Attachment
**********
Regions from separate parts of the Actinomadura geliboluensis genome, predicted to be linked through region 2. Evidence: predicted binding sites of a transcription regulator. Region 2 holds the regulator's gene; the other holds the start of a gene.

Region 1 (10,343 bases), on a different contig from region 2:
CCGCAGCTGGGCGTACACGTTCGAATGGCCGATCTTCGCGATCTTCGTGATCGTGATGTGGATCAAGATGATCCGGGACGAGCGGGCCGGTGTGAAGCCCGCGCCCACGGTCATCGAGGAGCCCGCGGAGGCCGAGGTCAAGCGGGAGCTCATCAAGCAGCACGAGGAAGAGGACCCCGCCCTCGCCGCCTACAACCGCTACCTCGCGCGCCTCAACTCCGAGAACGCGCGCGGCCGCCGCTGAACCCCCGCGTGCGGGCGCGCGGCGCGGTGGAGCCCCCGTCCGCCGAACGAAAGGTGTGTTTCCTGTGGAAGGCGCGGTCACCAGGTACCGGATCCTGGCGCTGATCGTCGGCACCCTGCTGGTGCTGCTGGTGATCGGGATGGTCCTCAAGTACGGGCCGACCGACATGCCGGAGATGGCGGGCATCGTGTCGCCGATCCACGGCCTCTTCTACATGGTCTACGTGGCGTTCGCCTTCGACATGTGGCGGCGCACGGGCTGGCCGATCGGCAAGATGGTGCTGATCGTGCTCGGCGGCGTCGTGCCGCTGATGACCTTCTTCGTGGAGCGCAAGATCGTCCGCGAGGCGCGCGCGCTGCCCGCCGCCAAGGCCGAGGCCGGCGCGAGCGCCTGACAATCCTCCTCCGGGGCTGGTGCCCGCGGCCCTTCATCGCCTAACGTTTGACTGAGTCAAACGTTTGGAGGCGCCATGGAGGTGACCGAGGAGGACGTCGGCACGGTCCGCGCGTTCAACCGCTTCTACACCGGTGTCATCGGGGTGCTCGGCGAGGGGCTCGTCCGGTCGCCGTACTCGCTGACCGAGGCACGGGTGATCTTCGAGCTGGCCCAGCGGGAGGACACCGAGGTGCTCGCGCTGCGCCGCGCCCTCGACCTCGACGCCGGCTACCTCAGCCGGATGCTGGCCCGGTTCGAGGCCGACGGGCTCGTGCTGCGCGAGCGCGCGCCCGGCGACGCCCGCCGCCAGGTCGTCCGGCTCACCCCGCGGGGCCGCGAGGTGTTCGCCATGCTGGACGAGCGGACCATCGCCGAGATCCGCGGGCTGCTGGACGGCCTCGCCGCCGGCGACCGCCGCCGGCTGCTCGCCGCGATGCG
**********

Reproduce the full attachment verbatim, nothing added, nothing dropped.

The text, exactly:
Regions from separate parts of the Actinomadura geliboluensis genome, predicted to be linked through region 2. Evidence: predicted binding sites of a transcription regulator. Region 2 holds the regulator's gene; the other holds the start of a gene.

Region 1 (10,343 bases), on a different contig from region 2:
CCGCAGCTGGGCGTACACGTTCGAATGGCCGATCTTCGCGATCTTCGTGATCGTGATGTGGATCAAGATGATCCGGGACGAGCGGGCCGGTGTGAAGCCCGCGCCCACGGTCATCGAGGAGCCCGCGGAGGCCGAGGTCAAGCGGGAGCTCATCAAGCAGCACGAGGAAGAGGACCCCGCCCTCGCCGCCTACAACCGCTACCTCGCGCGCCTCAACTCCGAGAACGCGCGCGGCCGCCGCTGAACCCCCGCGTGCGGGCGCGCGGCGCGGTGGAGCCCCCGTCCGCCGAACGAAAGGTGTGTTTCCTGTGGAAGGCGCGGTCACCAGGTACCGGATCCTGGCGCTGATCGTCGGCACCCTGCTGGTGCTGCTGGTGATCGGGATGGTCCTCAAGTACGGGCCGACCGACATGCCGGAGATGGCGGGCATCGTGTCGCCGATCCACGGCCTCTTCTACATGGTCTACGTGGCGTTCGCCTTCGACATGTGGCGGCGCACGGGCTGGCCGATCGGCAAGATGGTGCTGATCGTGCTCGGCGGCGTCGTGCCGCTGATGACCTTCTTCGTGGAGCGCAAGATCGTCCGCGAGGCGCGCGCGCTGCCCGCCGCCAAGGCCGAGGCCGGCGCGAGCGCCTGACAATCCTCCTCCGGGGCTGGTGCCCGCGGCCCTTCATCGCCTAACGTTTGACTGAGTCAAACGTTTGGAGGCGCCATGGAGGTGACCGAGGAGGACGTCGGCACGGTCCGCGCGTTCAACCGCTTCTACACCGGTGTCATCGGGGTGCTCGGCGAGGGGCTCGTCCGGTCGCCGTACTCGCTGACCGAGGCACGGGTGATCTTCGAGCTGGCCCAGCGGGAGGACACCGAGGTGCTCGCGCTGCGCCGCGCCCTCGACCTCGACGCCGGCTACCTCAGCCGGATGCTGGCCCGGTTCGAGGCCGACGGGCTCGTGCTGCGCGAGCGCGCGCCCGGCGACGCCCGCCGCCAGGTCGTCCGGCTCACCCCGCGGGGCCGCGAGGTGTTCGCCATGCTGGACGAGCGGACCATCGCCGAGATCCGCGGGCTGCTGGACGGCCTCGCCGCCGGCGACCGCCGCCGGCTGCTCGCCGCGATGCG